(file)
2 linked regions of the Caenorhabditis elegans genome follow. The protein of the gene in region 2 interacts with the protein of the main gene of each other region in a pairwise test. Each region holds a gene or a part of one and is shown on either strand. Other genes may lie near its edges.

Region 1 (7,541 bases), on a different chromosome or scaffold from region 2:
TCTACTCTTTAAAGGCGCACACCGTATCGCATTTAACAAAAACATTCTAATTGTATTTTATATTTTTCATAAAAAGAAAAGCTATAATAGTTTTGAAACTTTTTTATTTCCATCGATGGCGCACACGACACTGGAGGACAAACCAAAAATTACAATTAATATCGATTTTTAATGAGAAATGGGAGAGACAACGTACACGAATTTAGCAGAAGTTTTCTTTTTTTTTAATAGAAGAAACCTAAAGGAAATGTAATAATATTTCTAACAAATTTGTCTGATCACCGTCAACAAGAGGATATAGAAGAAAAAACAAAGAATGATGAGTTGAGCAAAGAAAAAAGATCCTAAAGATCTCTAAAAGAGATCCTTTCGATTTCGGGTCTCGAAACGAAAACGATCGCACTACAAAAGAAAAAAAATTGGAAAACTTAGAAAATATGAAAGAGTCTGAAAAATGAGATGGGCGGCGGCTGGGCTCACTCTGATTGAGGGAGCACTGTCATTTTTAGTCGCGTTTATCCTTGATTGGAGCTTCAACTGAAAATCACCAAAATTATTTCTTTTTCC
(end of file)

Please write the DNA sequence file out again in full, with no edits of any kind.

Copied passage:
2 linked regions of the Caenorhabditis elegans genome follow. The protein of the gene in region 2 interacts with the protein of the main gene of each other region in a pairwise test. Each region holds a gene or a part of one and is shown on either strand. Other genes may lie near its edges.

Region 1 (7,541 bases), on a different chromosome or scaffold from region 2:
TCTACTCTTTAAAGGCGCACACCGTATCGCATTTAACAAAAACATTCTAATTGTATTTTATATTTTTCATAAAAAGAAAAGCTATAATAGTTTTGAAACTTTTTTATTTCCATCGATGGCGCACACGACACTGGAGGACAAACCAAAAATTACAATTAATATCGATTTTTAATGAGAAATGGGAGAGACAACGTACACGAATTTAGCAGAAGTTTTCTTTTTTTTTAATAGAAGAAACCTAAAGGAAATGTAATAATATTTCTAACAAATTTGTCTGATCACCGTCAACAAGAGGATATAGAAGAAAAAACAAAGAATGATGAGTTGAGCAAAGAAAAAAGATCCTAAAGATCTCTAAAAGAGATCCTTTCGATTTCGGGTCTCGAAACGAAAACGATCGCACTACAAAAGAAAAAAAATTGGAAAACTTAGAAAATATGAAAGAGTCTGAAAAATGAGATGGGCGGCGGCTGGGCTCACTCTGATTGAGGGAGCACTGTCATTTTTAGTCGCGTTTATCCTTGATTGGAGCTTCAACTGAAAATCACCAAAATTATTTCTTTTTCC